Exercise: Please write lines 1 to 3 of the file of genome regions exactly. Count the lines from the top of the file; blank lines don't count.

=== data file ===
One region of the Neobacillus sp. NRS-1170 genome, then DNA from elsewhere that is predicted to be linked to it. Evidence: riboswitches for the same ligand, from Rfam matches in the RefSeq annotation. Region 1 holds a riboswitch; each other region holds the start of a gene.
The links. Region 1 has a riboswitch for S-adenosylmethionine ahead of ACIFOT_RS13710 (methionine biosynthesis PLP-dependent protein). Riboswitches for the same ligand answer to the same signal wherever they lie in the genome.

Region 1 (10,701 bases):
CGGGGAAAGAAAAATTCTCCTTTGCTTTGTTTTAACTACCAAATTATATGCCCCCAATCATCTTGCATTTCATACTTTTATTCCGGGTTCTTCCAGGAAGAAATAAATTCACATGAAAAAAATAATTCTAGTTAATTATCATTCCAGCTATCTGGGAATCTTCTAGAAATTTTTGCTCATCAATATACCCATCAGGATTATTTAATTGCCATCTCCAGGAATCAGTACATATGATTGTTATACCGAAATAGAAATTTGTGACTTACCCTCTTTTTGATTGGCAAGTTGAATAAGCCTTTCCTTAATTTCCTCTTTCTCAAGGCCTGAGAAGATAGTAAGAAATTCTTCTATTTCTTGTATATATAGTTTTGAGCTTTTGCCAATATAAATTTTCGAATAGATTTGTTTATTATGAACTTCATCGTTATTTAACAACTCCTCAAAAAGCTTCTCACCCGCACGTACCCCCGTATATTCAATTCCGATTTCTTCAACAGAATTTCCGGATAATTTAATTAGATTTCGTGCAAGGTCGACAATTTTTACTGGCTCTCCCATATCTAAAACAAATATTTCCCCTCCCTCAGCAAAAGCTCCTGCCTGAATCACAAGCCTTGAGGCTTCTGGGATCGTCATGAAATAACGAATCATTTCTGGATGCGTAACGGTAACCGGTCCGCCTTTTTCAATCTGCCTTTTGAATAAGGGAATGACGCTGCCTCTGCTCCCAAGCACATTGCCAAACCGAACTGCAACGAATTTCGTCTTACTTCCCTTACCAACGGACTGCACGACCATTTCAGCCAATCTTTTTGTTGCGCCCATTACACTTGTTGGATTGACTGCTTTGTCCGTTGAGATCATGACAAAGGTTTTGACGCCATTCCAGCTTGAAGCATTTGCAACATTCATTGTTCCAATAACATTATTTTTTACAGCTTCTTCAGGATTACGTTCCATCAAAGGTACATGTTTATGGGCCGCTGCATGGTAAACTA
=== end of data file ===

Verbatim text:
One region of the Neobacillus sp. NRS-1170 genome, then DNA from elsewhere that is predicted to be linked to it. Evidence: riboswitches for the same ligand, from Rfam matches in the RefSeq annotation. Region 1 holds a riboswitch; each other region holds the start of a gene.
The links. Region 1 has a riboswitch for S-adenosylmethionine ahead of ACIFOT_RS13710 (methionine biosynthesis PLP-dependent protein). Riboswitches for the same ligand answer to the same signal wherever they lie in the genome.

Region 1 (10,701 bases):